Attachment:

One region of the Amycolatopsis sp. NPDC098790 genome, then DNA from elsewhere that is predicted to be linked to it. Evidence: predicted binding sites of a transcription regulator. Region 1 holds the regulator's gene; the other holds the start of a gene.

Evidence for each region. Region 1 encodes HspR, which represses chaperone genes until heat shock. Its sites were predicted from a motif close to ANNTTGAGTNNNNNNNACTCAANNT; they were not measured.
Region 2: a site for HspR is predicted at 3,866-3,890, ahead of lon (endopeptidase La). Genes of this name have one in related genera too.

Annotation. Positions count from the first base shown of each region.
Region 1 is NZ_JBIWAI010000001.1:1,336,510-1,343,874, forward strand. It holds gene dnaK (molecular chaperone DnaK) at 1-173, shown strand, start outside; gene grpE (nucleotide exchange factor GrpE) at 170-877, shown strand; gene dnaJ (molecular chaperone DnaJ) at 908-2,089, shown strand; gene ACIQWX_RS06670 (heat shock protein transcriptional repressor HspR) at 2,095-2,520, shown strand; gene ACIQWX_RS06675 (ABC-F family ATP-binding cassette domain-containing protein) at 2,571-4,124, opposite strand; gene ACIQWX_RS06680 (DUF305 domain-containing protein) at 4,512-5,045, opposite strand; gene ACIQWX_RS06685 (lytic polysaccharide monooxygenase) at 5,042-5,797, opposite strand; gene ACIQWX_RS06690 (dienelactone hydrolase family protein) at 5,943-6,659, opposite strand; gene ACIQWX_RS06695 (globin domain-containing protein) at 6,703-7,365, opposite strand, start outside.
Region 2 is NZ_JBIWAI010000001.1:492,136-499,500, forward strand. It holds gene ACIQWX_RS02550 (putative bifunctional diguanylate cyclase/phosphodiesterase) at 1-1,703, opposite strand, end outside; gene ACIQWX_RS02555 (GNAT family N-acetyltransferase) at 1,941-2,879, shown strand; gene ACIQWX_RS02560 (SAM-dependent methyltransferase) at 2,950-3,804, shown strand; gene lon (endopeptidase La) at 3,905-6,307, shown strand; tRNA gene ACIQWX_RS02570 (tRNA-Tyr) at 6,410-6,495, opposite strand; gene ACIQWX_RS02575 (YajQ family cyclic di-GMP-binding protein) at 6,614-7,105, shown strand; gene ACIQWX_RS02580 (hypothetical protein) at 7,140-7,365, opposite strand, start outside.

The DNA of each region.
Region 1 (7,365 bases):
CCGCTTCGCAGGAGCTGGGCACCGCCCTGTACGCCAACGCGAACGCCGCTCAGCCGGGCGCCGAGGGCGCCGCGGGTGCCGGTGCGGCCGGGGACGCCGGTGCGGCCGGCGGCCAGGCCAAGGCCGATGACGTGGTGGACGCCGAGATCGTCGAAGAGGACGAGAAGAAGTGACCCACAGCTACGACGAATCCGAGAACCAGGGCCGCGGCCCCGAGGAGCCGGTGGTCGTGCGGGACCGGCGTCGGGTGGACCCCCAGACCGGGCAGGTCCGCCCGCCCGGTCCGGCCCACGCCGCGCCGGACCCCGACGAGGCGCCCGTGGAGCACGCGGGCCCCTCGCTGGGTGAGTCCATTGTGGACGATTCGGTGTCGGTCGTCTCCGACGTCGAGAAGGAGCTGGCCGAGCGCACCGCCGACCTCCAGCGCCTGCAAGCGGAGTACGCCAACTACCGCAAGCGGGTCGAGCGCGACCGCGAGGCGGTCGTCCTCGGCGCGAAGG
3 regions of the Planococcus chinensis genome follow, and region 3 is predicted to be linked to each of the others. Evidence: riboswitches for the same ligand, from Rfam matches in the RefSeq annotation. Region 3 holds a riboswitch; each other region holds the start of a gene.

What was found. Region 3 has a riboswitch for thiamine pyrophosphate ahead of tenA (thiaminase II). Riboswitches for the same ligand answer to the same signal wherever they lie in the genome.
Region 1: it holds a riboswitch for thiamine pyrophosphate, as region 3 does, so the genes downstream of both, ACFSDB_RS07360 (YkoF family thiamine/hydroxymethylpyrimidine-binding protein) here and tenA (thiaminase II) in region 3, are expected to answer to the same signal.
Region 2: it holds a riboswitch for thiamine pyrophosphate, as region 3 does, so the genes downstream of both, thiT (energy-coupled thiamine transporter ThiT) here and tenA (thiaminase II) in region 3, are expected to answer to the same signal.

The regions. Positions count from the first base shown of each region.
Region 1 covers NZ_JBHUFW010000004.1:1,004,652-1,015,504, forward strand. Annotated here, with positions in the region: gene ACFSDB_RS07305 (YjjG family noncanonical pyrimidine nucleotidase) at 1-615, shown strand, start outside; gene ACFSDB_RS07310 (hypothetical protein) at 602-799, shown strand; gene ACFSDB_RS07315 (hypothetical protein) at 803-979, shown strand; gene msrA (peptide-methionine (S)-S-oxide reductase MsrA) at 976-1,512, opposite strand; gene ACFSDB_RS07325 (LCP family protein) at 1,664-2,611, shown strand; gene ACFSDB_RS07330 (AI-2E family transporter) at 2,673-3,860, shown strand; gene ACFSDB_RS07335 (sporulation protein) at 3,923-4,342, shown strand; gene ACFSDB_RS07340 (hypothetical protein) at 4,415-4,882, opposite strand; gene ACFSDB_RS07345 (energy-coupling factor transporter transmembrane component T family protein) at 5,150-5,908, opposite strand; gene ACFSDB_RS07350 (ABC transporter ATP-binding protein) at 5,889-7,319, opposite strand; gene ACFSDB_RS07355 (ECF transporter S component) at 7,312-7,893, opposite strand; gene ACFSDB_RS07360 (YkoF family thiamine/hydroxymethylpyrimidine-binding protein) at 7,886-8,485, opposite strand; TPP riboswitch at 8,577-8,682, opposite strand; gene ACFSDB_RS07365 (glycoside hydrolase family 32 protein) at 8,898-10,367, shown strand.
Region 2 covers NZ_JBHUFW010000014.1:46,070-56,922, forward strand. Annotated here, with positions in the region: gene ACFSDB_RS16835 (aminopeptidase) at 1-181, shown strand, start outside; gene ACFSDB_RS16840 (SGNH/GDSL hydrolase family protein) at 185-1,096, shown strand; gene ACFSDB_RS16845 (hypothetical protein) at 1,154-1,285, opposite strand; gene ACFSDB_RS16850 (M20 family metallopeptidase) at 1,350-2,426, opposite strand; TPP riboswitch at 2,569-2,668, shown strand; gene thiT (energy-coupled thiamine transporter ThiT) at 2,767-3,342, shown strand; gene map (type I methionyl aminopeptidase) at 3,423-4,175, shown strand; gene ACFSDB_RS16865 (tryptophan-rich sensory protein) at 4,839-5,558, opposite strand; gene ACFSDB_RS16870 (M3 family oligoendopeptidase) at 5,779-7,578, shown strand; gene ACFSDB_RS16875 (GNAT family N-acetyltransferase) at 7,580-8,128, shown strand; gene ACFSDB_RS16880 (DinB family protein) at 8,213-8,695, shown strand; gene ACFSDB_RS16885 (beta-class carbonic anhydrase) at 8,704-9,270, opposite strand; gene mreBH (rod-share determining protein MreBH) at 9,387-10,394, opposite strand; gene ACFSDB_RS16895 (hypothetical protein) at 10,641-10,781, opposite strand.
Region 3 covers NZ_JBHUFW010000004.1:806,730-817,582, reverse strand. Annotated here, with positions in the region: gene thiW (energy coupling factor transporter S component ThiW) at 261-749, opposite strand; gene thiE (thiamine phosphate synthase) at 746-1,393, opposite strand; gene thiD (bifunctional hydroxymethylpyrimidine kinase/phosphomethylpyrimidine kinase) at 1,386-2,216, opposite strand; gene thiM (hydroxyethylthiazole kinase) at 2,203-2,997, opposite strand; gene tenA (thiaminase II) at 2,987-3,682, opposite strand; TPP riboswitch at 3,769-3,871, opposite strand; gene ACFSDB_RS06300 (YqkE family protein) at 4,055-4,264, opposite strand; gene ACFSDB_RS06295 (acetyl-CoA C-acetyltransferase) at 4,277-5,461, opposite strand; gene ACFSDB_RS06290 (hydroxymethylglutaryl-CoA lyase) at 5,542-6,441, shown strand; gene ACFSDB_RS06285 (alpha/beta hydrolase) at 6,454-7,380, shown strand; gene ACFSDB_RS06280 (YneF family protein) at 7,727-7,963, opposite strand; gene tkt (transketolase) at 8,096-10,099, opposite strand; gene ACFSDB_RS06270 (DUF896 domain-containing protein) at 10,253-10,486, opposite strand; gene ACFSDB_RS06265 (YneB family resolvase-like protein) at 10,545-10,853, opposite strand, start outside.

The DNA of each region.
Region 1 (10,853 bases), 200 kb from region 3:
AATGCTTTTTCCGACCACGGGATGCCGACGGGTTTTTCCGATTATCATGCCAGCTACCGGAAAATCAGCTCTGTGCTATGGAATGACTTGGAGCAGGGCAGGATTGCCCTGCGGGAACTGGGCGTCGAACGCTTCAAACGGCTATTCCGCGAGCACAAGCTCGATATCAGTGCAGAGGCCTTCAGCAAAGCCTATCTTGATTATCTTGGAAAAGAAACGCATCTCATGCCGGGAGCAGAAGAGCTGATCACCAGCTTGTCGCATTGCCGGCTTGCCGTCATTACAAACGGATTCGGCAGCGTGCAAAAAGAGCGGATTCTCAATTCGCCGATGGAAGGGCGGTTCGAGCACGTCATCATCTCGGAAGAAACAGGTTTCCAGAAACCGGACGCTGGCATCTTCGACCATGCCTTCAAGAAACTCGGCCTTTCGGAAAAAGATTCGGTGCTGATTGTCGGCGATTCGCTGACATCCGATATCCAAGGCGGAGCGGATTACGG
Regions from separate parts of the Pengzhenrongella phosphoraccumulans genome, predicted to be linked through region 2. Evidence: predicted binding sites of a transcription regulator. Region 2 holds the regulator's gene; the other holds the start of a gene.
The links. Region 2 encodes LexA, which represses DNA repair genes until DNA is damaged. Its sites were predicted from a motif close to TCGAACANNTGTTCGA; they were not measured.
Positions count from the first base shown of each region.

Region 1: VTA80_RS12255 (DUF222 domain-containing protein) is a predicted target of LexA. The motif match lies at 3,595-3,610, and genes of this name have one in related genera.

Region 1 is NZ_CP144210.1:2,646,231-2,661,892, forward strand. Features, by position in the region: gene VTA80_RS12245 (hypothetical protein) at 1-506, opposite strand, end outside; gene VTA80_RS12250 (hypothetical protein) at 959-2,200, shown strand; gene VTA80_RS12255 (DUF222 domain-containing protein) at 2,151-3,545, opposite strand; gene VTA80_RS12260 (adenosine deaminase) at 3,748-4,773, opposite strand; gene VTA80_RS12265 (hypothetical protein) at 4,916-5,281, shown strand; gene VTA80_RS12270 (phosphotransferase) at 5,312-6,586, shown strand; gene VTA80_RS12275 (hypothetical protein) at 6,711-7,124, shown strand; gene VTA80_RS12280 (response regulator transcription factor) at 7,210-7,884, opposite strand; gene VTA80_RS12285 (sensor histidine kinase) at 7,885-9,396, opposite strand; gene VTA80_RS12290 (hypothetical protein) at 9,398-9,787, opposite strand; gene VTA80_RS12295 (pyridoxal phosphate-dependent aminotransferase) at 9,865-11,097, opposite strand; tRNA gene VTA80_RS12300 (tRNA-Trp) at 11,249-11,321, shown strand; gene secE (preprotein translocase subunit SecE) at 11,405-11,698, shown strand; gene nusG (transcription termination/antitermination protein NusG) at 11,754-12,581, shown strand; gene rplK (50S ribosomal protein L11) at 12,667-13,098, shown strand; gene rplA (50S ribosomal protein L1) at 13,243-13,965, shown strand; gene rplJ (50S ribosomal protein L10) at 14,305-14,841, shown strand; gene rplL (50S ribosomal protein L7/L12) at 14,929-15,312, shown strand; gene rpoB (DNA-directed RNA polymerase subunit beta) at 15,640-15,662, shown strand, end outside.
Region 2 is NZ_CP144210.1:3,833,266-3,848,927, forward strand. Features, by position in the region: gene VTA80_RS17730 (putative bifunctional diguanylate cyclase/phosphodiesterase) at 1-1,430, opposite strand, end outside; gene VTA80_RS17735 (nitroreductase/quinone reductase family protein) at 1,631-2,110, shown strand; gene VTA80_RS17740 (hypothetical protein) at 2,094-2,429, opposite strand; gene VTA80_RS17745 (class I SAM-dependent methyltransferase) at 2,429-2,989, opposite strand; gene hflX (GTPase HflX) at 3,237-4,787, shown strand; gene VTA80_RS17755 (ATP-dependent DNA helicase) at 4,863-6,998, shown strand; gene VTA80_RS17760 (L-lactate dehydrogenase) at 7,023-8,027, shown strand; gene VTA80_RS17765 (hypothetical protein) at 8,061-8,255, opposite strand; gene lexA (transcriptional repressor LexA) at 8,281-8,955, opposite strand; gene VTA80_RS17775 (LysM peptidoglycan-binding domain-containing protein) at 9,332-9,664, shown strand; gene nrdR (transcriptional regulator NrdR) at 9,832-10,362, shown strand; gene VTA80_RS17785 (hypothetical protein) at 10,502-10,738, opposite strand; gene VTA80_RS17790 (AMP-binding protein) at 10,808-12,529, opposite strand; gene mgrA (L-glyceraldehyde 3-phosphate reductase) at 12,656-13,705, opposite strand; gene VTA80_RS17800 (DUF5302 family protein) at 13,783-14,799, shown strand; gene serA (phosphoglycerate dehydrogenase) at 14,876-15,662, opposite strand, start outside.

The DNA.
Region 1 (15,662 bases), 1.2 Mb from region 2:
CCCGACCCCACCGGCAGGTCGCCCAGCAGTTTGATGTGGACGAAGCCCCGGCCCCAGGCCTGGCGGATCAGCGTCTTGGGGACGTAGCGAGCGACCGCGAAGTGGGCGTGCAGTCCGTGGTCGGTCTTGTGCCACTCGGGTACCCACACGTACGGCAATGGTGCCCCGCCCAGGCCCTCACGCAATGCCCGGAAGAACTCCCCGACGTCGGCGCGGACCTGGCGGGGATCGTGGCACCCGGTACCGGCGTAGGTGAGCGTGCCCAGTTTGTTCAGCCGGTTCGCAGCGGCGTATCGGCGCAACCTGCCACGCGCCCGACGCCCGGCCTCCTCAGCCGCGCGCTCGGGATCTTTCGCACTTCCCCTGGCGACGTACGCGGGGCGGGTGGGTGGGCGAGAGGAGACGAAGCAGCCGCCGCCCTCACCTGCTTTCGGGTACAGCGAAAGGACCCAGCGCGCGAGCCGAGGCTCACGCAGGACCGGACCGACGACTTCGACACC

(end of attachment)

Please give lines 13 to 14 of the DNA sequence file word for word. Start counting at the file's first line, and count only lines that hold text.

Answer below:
Region 2: it holds a riboswitch for thiamine pyrophosphate, as region 3 does, so the genes downstream of both, thiT (energy-coupled thiamine transporter ThiT) here and tenA (thiaminase II) in region 3, are expected to answer to the same signal.

The regions. Positions count from the first base shown of each region.